September 20th, 2002


The Perfect Quiz

Apparently, I'm chaotic evil...Collapse )

Gah. These quizzes are remarkably bad. I want to make a quiz that doesn't utterly suck. I actually started making up the questions for it, a while ago. The test was to see whether a person was good or evil. It was going to be structured along the lines of the old Ultima char-gen questions, with a twist -- it'd pit virutes against each other to get your primary virtue, then pit sins against each other to get your primary sin, then give you a choice between sin and virtue and see which was more important.

Unfortunately, with 7 virutes and 7 sins, I would have needed 3*49 questions (although not everyone would have been asked every question). And while some of the questions were easy to come up with, others were really hard. How do you pit 'faith' against 'mercy'?

I made about 10 questions, then lost interest in the project. Maybe I'll finish it someday, or come up with a methodology that lets it be completed more easily. Prolly not, though.
  • Current Music
    Mike and the Mechanics

(no subject)

Ugh. I started reading about DRM and got myself all scared. I think it'll have to go on the list of Things Not to Think About along with... [shudder] No. I won't even think about them to list them.

But before I decide to ignore its existence, I'll note that there was a link to a study that said that people greatly preferred flat pricing schemes even if it meant they'd be paying a ton more for stuff -- marginal costs, even tiny ones, drastically reduce utilization.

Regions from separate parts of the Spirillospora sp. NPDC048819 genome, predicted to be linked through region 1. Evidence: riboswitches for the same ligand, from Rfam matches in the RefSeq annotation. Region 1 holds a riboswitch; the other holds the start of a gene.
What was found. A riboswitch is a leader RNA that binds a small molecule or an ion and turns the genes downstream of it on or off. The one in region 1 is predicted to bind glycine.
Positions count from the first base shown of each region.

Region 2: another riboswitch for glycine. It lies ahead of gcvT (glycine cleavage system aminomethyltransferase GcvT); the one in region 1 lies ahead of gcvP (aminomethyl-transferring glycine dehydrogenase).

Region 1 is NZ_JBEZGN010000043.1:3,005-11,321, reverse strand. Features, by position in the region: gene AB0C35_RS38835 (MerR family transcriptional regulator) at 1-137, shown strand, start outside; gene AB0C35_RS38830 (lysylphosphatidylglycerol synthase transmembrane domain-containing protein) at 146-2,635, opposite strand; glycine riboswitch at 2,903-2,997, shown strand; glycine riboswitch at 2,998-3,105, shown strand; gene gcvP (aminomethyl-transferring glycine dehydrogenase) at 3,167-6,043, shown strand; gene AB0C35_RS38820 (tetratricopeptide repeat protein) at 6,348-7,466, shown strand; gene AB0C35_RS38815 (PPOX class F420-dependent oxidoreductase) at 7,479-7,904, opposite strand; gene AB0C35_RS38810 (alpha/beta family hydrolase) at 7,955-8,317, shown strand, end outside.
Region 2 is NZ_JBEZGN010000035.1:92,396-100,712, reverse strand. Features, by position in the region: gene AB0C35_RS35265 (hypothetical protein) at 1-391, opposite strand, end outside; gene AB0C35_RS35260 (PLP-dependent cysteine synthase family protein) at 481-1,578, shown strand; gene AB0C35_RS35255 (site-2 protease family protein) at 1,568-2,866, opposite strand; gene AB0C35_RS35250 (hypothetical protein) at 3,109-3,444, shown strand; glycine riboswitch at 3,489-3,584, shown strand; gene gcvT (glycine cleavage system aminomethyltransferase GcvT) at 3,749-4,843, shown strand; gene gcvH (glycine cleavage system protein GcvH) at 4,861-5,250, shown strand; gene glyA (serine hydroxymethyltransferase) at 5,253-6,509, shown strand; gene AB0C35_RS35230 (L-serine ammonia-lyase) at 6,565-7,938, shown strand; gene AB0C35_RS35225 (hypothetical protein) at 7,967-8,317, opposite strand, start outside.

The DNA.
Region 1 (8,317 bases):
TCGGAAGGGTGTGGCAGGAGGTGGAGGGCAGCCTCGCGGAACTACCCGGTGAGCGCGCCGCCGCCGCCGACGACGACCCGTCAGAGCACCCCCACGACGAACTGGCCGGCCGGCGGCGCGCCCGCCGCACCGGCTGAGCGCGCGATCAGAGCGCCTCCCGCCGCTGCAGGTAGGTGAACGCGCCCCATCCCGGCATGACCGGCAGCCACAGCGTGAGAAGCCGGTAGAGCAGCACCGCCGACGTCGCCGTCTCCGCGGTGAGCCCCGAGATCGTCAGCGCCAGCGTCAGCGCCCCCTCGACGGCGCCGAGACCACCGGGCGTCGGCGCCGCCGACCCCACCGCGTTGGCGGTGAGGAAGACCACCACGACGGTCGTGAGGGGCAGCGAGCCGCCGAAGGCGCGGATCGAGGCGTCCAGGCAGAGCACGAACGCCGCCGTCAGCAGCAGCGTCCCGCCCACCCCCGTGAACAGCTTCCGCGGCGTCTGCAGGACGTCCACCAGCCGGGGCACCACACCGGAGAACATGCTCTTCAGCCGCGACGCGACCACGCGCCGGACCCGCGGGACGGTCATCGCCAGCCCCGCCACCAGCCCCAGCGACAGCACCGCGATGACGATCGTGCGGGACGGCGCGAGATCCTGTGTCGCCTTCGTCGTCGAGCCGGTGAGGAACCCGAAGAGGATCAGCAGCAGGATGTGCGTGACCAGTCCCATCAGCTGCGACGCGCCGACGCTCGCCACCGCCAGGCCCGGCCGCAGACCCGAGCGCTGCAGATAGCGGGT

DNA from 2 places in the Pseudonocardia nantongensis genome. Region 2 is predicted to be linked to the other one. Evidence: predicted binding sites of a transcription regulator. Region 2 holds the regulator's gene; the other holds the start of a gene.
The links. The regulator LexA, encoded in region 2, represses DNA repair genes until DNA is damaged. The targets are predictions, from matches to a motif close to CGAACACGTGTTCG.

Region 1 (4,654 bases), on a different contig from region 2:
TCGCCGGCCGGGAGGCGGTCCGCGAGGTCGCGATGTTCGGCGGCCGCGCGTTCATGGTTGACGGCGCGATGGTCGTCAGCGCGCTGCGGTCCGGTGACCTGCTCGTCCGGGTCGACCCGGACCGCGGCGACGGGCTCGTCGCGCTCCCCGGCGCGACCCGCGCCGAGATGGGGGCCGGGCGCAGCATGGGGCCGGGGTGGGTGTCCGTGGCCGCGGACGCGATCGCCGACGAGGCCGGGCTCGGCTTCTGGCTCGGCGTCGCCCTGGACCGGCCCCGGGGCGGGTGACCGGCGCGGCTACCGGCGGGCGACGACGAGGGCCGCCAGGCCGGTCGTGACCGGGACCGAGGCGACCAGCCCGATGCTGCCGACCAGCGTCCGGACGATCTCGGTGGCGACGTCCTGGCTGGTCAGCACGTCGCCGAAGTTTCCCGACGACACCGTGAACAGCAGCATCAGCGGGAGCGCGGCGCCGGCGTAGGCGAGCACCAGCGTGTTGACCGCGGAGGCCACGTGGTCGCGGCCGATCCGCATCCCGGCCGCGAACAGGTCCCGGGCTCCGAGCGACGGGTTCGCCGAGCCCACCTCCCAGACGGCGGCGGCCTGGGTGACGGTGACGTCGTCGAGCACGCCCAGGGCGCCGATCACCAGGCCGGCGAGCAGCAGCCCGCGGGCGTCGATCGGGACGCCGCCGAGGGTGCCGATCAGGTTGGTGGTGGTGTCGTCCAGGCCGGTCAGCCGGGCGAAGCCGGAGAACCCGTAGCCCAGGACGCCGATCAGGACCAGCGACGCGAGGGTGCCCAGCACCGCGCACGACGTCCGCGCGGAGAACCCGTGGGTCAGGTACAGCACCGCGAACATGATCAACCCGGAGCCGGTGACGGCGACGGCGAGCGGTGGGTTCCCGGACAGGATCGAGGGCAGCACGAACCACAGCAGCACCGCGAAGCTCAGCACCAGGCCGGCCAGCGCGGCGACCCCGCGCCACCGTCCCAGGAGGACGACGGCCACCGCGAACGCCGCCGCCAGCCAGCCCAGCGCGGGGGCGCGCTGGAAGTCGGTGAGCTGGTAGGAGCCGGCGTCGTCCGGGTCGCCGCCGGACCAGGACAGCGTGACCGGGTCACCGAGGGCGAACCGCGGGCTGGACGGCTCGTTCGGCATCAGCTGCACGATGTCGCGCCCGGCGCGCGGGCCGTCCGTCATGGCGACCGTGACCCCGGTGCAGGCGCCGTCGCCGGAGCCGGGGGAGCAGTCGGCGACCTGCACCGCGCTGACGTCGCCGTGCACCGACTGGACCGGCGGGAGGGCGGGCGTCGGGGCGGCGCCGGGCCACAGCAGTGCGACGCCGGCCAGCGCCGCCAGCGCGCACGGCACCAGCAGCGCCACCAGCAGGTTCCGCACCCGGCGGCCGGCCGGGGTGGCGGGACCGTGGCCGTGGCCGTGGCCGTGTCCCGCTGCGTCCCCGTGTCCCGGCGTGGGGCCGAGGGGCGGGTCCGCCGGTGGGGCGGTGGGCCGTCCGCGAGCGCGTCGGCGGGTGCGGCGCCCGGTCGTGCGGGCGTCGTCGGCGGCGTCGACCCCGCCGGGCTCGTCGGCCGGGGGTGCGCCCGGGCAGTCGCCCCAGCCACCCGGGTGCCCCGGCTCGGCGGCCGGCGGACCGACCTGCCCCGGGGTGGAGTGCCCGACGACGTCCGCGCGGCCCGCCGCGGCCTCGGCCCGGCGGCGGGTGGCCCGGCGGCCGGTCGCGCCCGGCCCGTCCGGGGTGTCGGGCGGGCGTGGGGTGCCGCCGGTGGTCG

And that's why DRM is scary -- because now, suddenly, everything you do will have a marginal usage cost. They'll be able to charge you by the hour to listen to music, watch movies, read books...

The solution, if you care about satisfying your customers and, incidentally, making the most money, although the rationale as to why you make more money is kind of complicated and marketing wonks probably won't get it until everyone's suffered through another couple DivXes, is to charge a flat rate for bundled content.

That is, Sony, and Disney, and... whoever else (are Sony and Disney the same company yet?) could charge a flat entertainment tax which would give you unlimited rights to view anything in their library (with possible short-term exceptions for new content). Since the marginal cost of watching a movie would be zero again, the world wouldn't turn into a bleak wasteland where the clock was always ticking over your shoulder and driving you to an early grave from anxiety.

I hate The Clock.

Minor content providers would be relatively unaffected... they wouldn't be able to charge a tax, but they also wouldn't have to worry any more about copyright violators than they do now. Of course, they'll probably try to charge per-use and shoot themselves in the head.

And of course, you'd also end up paying more money that you don't pay now, since nowadays you don't pay any such tax.
  • Current Music
    Pink Floyd